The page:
New York, NY, May 13, 2015 – A commitment to excellence during the past year has earned Man Made Music (MMM) the recognition as a 2015 AT&T Supplier Award winner for its support of affiliates of AT&T*, one of the world’s leading service providers of advanced mobile services, next-generation TV, high-speed Internet and smart solutions for businesses.
“AT&T continues to give our customers the best products and services, with the help of our more than 5,000 suppliers.” said Susan A. Johnson, senior vice president, Global Supply Chain at AT&T. “Companies such as Man Made Music are committed to delighting customers, just like we are.”
Man Made Music was one of eight companies to receive the 2015 AT&T Supplier Award, honored for their work in cost savings, customer service, performance, team work, diversity supplier spend and supplier sustainability. And on April 30, AT&T recognized the winners’ contributions in an ad in the Wall Street Journal.
*AT&T products and services are provided or offered by subsidiaries and affiliates of AT&T Inc. under the AT&T brand and not by AT&T Inc.
It’s hard to put into words the impact of the perfect lyric, melody or contagious beat that moves you in an unexpected way. Authors, composers and artists have tried – and here we’ve rounded up our favorite quotes that help to begin forming structure around such an unspoken universal force. Which are most meaningful to you? If you had to sum up the power of music and sound in one sentence, what would you say?
1. “Where words fail, music speaks.” – Hans Christian Andersen
2. “Music begins where the possibilities of language end.” – Jean Sibelius
3. “Half of the storytelling ability is sound.” – Joe Herrington, Principal Media Designer for Disney parks in the Imagineering department
4. “It’s hard to put into words the impact of the perfect lyric, melody or contagious beat that moves you in an unexpected way. Authors, composers and artists have tried – and here we’ve rounded up our favorite quotes that help to begin forming structure around such an unspoken universal force. Which are most meaningful to you? If you had to sum up the power of music and sound in one sentence, what would you say?”A painter paints pictures on canvas. But musicians paint their pictures on silence.” – Leopold Stokowski
5. “Music expresses that which cannot be put into words and that which cannot remain silent” – Victor Hugo
6. “Get rid of the shitty sound. Life’s too short.” – Hans Zimmer
7. “Music . . . can name the unnameable and communicate the unknowable.” – Leonard Bernstein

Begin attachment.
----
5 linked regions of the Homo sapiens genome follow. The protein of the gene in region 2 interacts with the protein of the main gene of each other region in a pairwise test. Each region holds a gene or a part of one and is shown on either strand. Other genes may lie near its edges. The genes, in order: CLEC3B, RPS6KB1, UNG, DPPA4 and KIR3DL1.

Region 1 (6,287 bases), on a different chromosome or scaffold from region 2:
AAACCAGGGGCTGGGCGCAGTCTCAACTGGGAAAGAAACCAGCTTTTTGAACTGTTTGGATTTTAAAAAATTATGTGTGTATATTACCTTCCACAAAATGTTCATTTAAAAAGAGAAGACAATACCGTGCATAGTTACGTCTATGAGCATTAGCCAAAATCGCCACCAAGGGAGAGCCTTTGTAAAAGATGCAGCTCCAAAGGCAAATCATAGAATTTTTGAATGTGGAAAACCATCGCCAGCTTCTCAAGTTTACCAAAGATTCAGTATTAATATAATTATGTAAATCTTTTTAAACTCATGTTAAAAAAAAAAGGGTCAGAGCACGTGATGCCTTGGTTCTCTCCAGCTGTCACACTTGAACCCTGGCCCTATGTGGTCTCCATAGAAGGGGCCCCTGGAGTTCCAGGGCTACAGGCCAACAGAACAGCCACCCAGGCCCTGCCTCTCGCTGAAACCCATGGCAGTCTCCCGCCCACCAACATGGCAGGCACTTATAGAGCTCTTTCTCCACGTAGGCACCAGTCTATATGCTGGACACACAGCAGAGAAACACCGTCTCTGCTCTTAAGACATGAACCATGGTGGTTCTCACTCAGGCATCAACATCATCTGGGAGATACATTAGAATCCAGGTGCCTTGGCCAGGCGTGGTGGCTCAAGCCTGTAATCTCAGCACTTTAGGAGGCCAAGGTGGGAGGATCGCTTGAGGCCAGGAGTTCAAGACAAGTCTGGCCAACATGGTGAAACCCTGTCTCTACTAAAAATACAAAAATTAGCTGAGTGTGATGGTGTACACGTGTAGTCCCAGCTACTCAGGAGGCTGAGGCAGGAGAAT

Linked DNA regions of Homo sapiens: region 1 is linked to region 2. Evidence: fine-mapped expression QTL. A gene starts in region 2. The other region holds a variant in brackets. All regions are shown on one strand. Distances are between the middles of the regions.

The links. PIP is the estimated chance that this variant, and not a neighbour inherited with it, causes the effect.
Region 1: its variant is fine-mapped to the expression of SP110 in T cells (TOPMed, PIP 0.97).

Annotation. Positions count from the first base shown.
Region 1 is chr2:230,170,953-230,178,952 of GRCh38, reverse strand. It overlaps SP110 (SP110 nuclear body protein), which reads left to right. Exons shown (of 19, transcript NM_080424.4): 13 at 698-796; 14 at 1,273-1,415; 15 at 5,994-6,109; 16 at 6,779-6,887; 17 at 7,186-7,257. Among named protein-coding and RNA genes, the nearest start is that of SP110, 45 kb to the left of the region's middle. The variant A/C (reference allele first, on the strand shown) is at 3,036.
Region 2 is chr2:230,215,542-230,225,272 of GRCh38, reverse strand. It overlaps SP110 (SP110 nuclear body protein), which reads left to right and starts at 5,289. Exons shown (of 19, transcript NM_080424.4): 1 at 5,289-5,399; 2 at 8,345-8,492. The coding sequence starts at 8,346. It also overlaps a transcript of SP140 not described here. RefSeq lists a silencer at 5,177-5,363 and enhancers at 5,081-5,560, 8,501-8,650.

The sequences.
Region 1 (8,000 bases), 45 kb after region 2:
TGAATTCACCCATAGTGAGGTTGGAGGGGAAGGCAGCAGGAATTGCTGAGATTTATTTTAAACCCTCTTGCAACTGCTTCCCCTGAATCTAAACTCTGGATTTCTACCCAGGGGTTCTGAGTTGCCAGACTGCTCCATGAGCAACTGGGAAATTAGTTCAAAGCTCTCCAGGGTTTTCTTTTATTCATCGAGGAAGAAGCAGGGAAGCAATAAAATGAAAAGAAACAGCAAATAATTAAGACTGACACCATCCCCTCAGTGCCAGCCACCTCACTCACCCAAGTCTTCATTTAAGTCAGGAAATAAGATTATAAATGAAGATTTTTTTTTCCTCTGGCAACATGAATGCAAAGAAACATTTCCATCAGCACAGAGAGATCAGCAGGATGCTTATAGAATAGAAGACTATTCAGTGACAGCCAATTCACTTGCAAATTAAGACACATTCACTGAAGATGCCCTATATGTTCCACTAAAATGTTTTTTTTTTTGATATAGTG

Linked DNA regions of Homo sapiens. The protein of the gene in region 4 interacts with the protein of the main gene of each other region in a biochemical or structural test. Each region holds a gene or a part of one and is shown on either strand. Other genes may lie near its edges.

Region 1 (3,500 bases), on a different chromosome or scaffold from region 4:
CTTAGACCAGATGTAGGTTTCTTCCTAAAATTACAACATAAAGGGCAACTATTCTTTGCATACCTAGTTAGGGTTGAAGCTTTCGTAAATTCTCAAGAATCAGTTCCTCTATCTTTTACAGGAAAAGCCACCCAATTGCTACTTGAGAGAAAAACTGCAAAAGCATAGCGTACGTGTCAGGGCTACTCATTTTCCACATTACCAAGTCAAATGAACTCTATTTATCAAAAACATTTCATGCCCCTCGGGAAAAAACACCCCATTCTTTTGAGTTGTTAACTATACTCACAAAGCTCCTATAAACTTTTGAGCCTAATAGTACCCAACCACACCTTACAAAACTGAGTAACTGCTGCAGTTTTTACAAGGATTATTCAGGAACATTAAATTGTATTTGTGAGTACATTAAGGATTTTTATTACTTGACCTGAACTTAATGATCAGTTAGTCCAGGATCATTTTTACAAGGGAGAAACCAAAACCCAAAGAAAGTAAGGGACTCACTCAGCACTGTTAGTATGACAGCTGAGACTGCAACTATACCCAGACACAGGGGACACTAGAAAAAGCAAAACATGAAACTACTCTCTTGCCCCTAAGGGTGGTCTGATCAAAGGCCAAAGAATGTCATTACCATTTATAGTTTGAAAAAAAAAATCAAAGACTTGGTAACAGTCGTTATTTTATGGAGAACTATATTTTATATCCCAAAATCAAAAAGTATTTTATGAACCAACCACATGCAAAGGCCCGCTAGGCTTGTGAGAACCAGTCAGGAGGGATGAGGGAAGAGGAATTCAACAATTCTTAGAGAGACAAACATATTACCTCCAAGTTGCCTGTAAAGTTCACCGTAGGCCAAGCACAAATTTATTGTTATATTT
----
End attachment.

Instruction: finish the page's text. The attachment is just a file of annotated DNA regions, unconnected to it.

8. “When the whole world is silent, even one voice becomes powerful.” – Malala Yousafzai
9. “Music is the social act of communication among people, a gesture of friendship, the strongest there is.” – Malcom Arnold
10. “Music is organized sound.” – Edgard Varese
11. “Funny how a melody sounds like a memory.” – Eric Church
12. “If you talk to any director, they’ll say music is fifty percent of the movie.” – Hans Zimmer
13. “That’s the evergreen nature of a great song. They can be resurrected. They can be covered. They can find new relevance due to changing circumstances in history.” – John Legend
14. “There’s a very basic human, non-verbal aspect to our need to make music and use it as part of our human expression. It doesn’t have to do with body movements, it doesn’t have to do with articulation of a language, but with something spiritual.” – John Williams
15. “Music is the universal language of mankind.” – Henry Wadsworth Longfellow
16. “Music is what feelings sound like.” – Author Unknown
17. “Music produces a kind of pleasure which human nature cannot do without.” – Confucius
18. “A song will outlive all sermons in the memory.” – Henry Giles
19. “They should be covering their ears!” – Hans Zimmer
Man Made Music is proud to be part of television history. Our music served as the main theme, and underscore for big game moments, of Super Bowl XLIX, the most watched program in television history. Over 120 million tuned in and heard our music, which brought incredible energy to a stunning game, filled with lots of boom moments!
This year’s Super Bowl ads were all about brands using music and sound to pull on our heart strings and tell stories. Here are five of our favorites from this year’s spots.
It’s the music that sets up the gag perfectly. Those piano notes tell us bad things are happening to our connection to Kim Kardashian and our data.
Mindy Kaling and Van Halen make for a powerful combination.
Nothing can tug the heart strings like the childrens’ voices in this Dove ad.
Taking a Musicless Musicvideo cue, Geico dials up humor by exaggerating foley. Nothing like the bling of a ring to amplify absurdity.
Hundred Waters “Show Me Love” for Coca-Cola is unbeatable.
Bonus: Man Made Music was a part of the Super Bowl yet again. Watch below to experience the power of sound again: